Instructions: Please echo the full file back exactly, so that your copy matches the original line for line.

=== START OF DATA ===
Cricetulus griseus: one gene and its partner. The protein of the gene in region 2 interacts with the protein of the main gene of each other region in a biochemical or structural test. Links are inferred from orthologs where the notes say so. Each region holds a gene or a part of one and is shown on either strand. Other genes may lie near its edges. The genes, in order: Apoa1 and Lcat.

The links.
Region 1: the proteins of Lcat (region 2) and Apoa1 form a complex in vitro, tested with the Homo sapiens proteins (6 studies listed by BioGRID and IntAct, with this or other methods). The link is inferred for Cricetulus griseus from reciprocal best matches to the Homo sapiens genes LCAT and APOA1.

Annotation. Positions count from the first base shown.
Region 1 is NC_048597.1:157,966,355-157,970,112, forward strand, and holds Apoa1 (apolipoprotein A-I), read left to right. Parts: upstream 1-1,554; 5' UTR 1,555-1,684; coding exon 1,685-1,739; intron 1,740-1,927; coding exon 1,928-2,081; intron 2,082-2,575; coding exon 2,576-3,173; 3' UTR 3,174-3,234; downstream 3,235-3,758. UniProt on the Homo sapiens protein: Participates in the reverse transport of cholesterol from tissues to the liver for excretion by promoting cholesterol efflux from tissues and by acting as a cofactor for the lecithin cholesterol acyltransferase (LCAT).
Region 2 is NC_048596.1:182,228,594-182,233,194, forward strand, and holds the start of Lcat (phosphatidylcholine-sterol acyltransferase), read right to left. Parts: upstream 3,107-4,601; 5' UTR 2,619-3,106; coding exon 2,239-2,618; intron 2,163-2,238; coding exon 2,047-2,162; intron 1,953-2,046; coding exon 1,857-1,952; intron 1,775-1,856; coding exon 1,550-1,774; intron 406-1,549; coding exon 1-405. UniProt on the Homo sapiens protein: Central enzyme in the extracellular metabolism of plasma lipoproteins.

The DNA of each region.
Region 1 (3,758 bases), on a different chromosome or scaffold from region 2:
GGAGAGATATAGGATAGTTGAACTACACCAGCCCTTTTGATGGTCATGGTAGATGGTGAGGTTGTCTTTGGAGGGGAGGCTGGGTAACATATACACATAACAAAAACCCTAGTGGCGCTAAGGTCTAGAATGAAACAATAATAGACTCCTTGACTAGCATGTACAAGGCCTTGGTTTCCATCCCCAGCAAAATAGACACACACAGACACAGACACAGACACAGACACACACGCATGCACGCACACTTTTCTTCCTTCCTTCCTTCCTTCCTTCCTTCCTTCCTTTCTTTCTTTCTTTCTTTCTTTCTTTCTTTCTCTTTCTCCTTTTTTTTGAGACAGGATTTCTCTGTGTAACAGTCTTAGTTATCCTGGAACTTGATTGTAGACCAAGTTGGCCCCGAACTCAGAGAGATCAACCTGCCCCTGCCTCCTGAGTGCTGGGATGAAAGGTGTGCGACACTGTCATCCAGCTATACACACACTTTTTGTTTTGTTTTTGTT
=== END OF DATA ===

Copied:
Cricetulus griseus: one gene and its partner. The protein of the gene in region 2 interacts with the protein of the main gene of each other region in a biochemical or structural test. Links are inferred from orthologs where the notes say so. Each region holds a gene or a part of one and is shown on either strand. Other genes may lie near its edges. The genes, in order: Apoa1 and Lcat.

The links.
Region 1: the proteins of Lcat (region 2) and Apoa1 form a complex in vitro, tested with the Homo sapiens proteins (6 studies listed by BioGRID and IntAct, with this or other methods). The link is inferred for Cricetulus griseus from reciprocal best matches to the Homo sapiens genes LCAT and APOA1.

Annotation. Positions count from the first base shown.
Region 1 is NC_048597.1:157,966,355-157,970,112, forward strand, and holds Apoa1 (apolipoprotein A-I), read left to right. Parts: upstream 1-1,554; 5' UTR 1,555-1,684; coding exon 1,685-1,739; intron 1,740-1,927; coding exon 1,928-2,081; intron 2,082-2,575; coding exon 2,576-3,173; 3' UTR 3,174-3,234; downstream 3,235-3,758. UniProt on the Homo sapiens protein: Participates in the reverse transport of cholesterol from tissues to the liver for excretion by promoting cholesterol efflux from tissues and by acting as a cofactor for the lecithin cholesterol acyltransferase (LCAT).
Region 2 is NC_048596.1:182,228,594-182,233,194, forward strand, and holds the start of Lcat (phosphatidylcholine-sterol acyltransferase), read right to left. Parts: upstream 3,107-4,601; 5' UTR 2,619-3,106; coding exon 2,239-2,618; intron 2,163-2,238; coding exon 2,047-2,162; intron 1,953-2,046; coding exon 1,857-1,952; intron 1,775-1,856; coding exon 1,550-1,774; intron 406-1,549; coding exon 1-405. UniProt on the Homo sapiens protein: Central enzyme in the extracellular metabolism of plasma lipoproteins.

The DNA of each region.
Region 1 (3,758 bases), on a different chromosome or scaffold from region 2:
GGAGAGATATAGGATAGTTGAACTACACCAGCCCTTTTGATGGTCATGGTAGATGGTGAGGTTGTCTTTGGAGGGGAGGCTGGGTAACATATACACATAACAAAAACCCTAGTGGCGCTAAGGTCTAGAATGAAACAATAATAGACTCCTTGACTAGCATGTACAAGGCCTTGGTTTCCATCCCCAGCAAAATAGACACACACAGACACAGACACAGACACAGACACACACGCATGCACGCACACTTTTCTTCCTTCCTTCCTTCCTTCCTTCCTTCCTTCCTTTCTTTCTTTCTTTCTTTCTTTCTTTCTTTCTCTTTCTCCTTTTTTTTGAGACAGGATTTCTCTGTGTAACAGTCTTAGTTATCCTGGAACTTGATTGTAGACCAAGTTGGCCCCGAACTCAGAGAGATCAACCTGCCCCTGCCTCCTGAGTGCTGGGATGAAAGGTGTGCGACACTGTCATCCAGCTATACACACACTTTTTGTTTTGTTTTTGTT